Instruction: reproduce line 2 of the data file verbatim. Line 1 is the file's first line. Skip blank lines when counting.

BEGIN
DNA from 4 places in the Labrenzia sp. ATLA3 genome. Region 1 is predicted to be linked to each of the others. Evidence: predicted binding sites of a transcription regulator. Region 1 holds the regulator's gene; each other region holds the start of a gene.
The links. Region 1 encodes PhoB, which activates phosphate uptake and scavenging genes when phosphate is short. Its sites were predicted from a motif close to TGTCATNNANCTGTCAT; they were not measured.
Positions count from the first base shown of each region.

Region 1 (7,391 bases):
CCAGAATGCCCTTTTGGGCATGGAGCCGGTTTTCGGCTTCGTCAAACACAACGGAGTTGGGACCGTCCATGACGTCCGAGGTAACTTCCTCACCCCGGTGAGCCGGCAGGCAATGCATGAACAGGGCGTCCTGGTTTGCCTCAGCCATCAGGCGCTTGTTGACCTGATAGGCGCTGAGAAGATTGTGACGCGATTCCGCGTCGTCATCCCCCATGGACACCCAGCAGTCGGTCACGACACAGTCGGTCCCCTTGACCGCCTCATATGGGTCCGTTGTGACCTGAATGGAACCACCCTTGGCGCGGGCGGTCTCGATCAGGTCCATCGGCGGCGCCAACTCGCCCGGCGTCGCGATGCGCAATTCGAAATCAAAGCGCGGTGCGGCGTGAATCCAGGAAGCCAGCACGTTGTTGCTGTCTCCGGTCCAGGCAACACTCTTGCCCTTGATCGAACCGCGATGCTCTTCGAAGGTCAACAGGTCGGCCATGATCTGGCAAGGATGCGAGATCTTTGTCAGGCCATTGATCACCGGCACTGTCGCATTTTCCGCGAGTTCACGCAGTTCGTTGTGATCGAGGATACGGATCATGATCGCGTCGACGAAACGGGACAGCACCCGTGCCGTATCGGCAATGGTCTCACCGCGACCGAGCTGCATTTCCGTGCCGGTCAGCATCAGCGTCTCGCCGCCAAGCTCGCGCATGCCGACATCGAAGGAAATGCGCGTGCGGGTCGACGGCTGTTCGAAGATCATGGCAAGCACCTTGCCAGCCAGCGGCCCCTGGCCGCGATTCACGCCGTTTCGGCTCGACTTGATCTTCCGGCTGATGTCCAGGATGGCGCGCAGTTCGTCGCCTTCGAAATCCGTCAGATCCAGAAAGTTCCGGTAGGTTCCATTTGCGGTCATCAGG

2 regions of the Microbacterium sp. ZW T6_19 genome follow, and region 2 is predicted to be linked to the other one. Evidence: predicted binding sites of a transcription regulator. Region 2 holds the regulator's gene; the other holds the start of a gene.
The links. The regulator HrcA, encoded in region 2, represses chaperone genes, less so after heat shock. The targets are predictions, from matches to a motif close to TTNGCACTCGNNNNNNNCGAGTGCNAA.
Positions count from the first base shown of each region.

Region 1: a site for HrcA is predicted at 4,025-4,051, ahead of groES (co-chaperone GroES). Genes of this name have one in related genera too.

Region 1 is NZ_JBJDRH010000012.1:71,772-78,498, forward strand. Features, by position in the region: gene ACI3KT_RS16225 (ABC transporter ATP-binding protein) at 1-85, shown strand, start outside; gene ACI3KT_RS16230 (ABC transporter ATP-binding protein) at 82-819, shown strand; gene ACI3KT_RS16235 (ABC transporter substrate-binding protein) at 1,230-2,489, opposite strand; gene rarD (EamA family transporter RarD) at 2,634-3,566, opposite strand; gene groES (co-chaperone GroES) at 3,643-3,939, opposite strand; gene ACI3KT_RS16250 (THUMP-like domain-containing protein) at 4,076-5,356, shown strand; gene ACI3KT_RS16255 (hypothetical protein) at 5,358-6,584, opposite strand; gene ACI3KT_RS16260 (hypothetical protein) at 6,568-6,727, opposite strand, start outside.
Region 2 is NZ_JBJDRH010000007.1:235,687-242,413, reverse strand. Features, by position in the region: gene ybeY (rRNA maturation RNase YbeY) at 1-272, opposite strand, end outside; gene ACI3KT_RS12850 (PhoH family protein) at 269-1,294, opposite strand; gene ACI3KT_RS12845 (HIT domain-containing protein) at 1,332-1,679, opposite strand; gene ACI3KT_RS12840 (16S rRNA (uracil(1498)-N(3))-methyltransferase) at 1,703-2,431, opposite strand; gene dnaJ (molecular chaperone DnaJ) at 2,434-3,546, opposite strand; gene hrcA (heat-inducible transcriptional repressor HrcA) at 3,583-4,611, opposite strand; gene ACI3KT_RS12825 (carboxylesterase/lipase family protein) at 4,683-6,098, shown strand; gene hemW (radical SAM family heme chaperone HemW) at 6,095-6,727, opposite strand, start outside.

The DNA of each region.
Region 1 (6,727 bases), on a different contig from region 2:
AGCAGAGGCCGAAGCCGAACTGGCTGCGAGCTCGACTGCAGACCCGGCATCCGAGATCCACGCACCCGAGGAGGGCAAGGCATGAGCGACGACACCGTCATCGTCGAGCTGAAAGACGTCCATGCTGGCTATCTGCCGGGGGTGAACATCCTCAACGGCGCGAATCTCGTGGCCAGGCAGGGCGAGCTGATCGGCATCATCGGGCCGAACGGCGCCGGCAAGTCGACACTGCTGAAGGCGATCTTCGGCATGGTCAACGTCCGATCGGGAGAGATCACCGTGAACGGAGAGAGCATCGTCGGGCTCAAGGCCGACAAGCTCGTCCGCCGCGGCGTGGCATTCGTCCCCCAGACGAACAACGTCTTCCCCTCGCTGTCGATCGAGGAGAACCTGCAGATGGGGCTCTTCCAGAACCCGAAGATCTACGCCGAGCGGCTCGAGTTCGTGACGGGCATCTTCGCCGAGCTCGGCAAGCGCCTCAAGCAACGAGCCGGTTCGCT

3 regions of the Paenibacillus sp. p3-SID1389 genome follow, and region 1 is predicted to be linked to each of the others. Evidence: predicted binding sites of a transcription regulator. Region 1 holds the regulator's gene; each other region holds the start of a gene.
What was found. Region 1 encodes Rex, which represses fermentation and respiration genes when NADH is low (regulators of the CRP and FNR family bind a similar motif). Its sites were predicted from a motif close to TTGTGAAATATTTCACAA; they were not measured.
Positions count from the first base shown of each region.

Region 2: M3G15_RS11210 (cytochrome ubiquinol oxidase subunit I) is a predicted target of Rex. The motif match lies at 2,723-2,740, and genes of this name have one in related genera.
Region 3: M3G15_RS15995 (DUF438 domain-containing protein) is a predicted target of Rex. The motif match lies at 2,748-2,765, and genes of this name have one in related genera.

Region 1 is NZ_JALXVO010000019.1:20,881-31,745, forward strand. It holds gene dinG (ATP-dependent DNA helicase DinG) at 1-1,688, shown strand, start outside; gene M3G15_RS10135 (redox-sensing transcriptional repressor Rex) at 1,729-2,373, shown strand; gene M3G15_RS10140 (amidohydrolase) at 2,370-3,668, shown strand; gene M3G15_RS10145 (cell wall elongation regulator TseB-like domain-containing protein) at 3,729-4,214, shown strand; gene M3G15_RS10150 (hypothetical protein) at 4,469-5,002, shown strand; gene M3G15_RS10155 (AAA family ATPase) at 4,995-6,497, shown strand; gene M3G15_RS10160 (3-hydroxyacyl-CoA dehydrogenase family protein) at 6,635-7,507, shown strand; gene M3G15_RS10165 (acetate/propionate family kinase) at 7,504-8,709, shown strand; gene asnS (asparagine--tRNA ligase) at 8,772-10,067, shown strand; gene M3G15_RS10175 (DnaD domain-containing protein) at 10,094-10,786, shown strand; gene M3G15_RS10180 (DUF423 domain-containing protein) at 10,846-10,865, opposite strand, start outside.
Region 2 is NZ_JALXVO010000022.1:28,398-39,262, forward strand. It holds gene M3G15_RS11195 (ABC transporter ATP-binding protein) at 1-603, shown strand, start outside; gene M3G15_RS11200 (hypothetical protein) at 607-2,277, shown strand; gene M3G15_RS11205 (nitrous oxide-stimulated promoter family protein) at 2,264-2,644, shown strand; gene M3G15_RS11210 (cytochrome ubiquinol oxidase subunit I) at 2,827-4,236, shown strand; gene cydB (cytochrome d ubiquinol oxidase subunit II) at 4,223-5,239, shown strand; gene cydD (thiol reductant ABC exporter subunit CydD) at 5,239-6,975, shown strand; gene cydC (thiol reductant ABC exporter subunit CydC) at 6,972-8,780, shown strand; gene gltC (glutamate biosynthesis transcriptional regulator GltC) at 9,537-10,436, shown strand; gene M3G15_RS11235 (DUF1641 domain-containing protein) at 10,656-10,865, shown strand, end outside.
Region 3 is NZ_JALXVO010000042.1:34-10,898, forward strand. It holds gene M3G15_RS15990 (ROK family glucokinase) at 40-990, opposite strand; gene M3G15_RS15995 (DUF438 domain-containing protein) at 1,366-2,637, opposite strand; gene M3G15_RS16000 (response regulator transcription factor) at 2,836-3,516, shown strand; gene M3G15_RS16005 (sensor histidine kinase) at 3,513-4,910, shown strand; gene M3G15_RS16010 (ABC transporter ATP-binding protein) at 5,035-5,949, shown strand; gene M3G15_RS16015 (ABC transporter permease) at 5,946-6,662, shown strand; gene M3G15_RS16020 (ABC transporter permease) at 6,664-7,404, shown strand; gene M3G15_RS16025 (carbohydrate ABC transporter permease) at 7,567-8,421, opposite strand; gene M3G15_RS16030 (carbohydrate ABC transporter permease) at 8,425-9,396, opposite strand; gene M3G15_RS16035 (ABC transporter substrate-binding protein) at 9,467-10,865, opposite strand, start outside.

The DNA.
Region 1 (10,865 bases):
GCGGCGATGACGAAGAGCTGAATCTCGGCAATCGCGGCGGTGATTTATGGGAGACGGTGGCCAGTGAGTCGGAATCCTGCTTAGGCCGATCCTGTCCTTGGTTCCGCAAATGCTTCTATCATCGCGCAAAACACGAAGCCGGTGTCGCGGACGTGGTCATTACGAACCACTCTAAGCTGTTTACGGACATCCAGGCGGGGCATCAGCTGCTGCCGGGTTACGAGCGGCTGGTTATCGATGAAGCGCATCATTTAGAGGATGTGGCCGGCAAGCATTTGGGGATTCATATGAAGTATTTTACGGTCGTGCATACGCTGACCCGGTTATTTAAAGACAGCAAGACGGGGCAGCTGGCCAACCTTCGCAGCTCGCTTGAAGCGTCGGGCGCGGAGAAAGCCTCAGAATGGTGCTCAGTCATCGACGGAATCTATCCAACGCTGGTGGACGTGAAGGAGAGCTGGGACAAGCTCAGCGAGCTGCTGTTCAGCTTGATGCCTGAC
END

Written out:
The links. Region 1 encodes PhoB, which activates phosphate uptake and scavenging genes when phosphate is short. Its sites were predicted from a motif close to TGTCATNNANCTGTCAT; they were not measured.